By Allison Gowens
UPDATE: Jane Hansen, the Public Information Officer for the Supreme Court of Georgia, says a decision for Wetzel should be made before the end of the year.
A former teacher’s aide at Oconee High School is appealing his conviction for electronically sending nude pictures of his genitals to a 15-year-old girl back in 2011.
Jeremy Michael Wetzel, who is represented by his father Michael Wetzel, is appealing his conviction on several grounds, including that the statute under which his son was convicted was too vague. Wetzel argues the statute is unconstitutional “if men of common intelligence must guess at the meaning of a statue.”
The statue in question provides that it is illegal to use the Internet, computers, or other electronic devices to entice a child to commit illegal acts defined under four other statutes. These acts include sodomy, child molestation, enticing a child for indecent purposes, and public indecency. Furthermore, the statute makes it illegal to contact a child via chatrooms, email, or online messaging services with matter containing explicit verbal descriptions of nudity or sexual conduct.
Wetzel further argues that the original indictment is void because it failed to specify for which offense under the Computer Electronic Pronography and Child Exploitation Act of 2007 that his son was charged.
The State argues that the statute is not unconstitutionally vague, as it sufficiently notifies individuals not to engage in conduct that is by its nature an unlawful sexual offense against a child. The District Attorney also rejects Wentzel’s argument that the original indictment was invalid, stating “To engage in conduct that by its nature is an unlawful sexual offense against a child” is a separate method of committing child pornography under the statute.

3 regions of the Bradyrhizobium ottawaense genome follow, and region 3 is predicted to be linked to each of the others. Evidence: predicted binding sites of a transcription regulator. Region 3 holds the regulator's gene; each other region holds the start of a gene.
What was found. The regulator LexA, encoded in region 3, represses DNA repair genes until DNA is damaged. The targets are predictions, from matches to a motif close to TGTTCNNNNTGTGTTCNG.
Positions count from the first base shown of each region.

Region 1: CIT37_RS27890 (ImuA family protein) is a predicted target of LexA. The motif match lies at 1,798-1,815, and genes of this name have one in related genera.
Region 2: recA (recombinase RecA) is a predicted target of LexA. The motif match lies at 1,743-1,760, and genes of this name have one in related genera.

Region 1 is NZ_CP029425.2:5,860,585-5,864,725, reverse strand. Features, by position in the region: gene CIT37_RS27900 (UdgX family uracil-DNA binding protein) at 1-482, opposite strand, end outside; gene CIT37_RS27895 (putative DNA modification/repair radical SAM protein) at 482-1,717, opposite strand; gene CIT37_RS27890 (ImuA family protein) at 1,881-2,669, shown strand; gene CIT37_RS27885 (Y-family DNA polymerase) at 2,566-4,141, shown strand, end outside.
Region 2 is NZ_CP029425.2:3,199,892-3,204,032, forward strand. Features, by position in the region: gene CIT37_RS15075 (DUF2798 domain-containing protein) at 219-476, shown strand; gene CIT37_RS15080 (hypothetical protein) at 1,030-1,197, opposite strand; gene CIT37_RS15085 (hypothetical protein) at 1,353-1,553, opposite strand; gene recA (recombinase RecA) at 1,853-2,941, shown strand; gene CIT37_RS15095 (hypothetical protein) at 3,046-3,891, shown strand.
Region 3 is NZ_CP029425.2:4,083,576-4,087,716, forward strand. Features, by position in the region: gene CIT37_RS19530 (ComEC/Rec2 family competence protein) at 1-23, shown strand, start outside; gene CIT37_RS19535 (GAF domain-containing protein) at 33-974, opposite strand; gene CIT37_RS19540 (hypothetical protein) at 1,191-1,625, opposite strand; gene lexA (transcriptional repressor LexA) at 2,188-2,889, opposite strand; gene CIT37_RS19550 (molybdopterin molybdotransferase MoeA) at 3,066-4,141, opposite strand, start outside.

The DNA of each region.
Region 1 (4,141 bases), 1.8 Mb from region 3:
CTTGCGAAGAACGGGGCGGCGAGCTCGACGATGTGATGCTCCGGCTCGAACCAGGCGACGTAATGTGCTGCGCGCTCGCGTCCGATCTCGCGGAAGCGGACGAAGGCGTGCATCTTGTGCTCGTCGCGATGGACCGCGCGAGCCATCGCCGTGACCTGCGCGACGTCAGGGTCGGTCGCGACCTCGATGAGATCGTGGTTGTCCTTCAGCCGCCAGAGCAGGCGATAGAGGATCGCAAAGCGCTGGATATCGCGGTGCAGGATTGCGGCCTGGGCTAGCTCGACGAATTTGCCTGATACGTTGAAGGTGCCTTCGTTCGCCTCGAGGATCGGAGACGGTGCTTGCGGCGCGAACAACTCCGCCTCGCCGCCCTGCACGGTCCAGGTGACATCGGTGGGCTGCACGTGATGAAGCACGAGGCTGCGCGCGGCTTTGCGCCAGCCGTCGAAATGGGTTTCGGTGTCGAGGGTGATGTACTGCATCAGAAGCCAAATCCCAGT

Jeremy Michael Wetzel, who was 24 at the time of the incident, was working as a paraprofessional at Oconee High School when he began texting a 15-year-old student. He attempted to send her nude photos over the phone, but sent two emails containing pictures of his genitals to her from his own email address after running into difficulty with the phones. The student later electronically sent two photos of herself topless after Wetzel asked her via text message for something in return.
On May 31, 2013, Wetzel was convicted of violating the Computer or Electronic Pornography and Child Exploitation Prevention Act of 2007 (Georgia Code § 16-12-100.2 (d)) for using a cell phone to solicit a child under 16 to send and receive nude photos and for electronically furnishing obscene material to a minor. He received an eight-year sentence. He was later acquitted of child molestation derived from electronically sending sexual images.
Wetzel appealed to the Georgia Court of Appeals, which upheld the trial court’s verdicts. The opinion was later rescinded and the case was transferred to the state Supreme Court after determining that Wetzel had raised constitutional issues.
According to the Georgia Department of Corrections, Jeremy Wetzel has been out on parole from Valdosta State Prison since Nov. 4, 2014.